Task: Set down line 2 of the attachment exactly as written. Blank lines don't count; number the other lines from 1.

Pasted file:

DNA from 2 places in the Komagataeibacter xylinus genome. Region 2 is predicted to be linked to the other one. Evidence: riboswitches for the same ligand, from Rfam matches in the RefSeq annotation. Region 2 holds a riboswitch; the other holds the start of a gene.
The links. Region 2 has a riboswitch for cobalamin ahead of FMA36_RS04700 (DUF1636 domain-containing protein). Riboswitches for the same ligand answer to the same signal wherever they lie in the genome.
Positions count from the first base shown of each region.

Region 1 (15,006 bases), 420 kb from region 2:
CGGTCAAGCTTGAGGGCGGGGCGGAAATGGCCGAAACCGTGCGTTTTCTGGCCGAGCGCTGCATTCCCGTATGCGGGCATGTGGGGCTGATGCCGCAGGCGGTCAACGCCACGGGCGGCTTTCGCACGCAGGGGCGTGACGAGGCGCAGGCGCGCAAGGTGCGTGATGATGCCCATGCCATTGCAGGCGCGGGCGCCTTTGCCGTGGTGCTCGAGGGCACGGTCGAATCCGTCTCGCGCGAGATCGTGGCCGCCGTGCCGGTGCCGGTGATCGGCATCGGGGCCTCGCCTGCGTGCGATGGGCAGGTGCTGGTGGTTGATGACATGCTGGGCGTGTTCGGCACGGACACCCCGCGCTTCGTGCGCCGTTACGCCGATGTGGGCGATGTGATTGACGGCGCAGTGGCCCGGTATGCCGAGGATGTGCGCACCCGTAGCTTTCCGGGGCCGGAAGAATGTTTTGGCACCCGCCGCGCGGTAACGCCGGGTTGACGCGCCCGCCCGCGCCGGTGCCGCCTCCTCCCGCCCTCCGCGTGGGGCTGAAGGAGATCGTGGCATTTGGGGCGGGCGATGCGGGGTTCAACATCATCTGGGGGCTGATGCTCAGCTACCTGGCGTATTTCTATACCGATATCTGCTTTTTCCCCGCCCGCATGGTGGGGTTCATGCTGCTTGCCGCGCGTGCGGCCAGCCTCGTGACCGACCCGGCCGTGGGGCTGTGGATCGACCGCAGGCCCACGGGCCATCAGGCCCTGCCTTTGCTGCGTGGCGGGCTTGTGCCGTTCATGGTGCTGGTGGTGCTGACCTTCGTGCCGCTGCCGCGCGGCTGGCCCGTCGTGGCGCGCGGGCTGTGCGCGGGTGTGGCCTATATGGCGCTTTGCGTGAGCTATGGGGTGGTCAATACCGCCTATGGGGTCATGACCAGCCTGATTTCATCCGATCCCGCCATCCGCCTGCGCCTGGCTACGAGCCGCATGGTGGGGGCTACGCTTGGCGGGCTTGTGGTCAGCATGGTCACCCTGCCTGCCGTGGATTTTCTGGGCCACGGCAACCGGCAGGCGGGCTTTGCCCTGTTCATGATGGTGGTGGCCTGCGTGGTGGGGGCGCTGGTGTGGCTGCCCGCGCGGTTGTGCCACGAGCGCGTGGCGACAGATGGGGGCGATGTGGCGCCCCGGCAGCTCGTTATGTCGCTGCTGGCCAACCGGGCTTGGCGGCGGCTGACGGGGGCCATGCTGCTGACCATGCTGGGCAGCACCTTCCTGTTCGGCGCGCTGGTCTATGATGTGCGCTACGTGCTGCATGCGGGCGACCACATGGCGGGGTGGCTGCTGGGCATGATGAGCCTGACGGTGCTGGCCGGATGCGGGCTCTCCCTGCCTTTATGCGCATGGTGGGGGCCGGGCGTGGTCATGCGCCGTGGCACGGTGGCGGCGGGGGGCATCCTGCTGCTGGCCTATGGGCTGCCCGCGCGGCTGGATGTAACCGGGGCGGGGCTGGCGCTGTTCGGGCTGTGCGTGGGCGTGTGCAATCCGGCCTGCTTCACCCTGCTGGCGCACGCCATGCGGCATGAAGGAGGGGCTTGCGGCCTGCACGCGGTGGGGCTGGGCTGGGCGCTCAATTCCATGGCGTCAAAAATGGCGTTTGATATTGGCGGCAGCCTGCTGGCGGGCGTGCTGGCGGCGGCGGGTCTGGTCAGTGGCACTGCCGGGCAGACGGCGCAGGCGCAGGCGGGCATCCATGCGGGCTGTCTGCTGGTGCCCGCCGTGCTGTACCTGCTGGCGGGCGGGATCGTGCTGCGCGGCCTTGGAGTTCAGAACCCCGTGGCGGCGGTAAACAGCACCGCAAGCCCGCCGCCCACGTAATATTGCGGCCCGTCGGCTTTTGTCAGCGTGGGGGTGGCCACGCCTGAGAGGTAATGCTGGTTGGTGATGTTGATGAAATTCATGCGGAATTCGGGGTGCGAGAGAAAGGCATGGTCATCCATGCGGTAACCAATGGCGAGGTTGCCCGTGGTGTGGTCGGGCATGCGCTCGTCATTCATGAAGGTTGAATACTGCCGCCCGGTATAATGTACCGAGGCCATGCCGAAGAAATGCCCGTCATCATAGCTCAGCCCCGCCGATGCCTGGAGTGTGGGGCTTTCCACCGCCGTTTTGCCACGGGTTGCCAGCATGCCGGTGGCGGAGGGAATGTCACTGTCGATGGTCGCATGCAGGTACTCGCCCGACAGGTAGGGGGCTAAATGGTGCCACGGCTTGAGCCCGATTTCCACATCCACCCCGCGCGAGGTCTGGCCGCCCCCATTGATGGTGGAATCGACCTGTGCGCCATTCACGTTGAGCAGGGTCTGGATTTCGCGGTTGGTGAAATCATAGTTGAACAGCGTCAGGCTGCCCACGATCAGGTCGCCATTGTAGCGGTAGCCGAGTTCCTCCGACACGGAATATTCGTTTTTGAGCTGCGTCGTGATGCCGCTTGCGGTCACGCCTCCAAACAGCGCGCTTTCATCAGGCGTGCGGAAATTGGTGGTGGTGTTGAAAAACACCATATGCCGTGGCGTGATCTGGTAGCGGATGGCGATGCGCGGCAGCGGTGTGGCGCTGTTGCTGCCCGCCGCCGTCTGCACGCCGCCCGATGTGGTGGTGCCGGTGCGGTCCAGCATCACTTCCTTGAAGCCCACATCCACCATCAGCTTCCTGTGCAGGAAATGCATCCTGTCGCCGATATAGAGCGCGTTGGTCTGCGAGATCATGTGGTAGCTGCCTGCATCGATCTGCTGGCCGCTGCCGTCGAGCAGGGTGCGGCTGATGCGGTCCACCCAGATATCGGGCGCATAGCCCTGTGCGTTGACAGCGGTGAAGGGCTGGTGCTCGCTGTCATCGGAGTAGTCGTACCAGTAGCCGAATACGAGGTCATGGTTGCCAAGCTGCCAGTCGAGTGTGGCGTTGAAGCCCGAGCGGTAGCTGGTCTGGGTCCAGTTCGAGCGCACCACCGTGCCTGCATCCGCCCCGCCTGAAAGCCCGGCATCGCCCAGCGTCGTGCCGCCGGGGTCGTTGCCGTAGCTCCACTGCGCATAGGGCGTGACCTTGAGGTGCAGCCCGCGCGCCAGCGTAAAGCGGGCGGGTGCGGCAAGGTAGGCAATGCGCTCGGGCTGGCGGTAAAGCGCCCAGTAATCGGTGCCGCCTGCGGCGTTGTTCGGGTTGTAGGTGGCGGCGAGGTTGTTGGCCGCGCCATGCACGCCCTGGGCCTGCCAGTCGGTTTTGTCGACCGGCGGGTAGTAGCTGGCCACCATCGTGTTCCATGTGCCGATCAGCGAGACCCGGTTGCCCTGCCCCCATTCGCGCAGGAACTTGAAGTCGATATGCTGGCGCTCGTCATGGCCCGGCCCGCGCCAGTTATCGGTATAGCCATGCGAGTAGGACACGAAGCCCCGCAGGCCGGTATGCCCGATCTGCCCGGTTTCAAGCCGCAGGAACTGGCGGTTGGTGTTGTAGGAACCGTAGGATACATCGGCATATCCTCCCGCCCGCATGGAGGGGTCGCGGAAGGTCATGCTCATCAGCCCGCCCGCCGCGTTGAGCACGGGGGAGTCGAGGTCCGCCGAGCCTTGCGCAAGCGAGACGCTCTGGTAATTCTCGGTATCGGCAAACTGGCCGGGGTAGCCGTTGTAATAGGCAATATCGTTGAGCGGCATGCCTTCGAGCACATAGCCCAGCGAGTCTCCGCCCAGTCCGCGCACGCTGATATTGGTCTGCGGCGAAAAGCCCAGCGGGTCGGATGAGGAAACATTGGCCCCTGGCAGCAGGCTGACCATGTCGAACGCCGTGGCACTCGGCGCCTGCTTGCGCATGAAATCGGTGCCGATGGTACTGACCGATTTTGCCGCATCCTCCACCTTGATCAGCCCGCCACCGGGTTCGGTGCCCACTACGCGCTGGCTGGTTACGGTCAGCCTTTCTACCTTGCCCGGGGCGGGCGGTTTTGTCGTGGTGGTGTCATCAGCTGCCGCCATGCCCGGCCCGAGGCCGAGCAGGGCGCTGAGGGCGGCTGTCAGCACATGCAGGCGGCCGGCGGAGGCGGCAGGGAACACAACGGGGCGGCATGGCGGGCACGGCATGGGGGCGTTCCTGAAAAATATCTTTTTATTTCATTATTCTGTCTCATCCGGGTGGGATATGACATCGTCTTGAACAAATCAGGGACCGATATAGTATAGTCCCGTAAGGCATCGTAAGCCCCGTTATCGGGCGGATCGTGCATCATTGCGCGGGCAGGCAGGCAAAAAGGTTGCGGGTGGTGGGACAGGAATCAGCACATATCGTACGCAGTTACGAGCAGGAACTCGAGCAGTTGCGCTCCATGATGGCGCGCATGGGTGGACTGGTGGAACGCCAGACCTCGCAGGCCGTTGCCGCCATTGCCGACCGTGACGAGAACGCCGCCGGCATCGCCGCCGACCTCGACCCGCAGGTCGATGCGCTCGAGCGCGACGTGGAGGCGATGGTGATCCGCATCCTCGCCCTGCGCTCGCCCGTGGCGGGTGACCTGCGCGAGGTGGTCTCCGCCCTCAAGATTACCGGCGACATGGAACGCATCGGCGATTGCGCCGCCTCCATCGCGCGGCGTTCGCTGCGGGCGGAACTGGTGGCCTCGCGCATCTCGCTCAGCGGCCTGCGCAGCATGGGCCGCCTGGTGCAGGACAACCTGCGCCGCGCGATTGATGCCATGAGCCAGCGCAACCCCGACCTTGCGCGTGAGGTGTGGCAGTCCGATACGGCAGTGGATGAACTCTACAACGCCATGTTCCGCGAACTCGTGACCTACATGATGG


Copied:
The links. Region 2 has a riboswitch for cobalamin ahead of FMA36_RS04700 (DUF1636 domain-containing protein). Riboswitches for the same ligand answer to the same signal wherever they lie in the genome.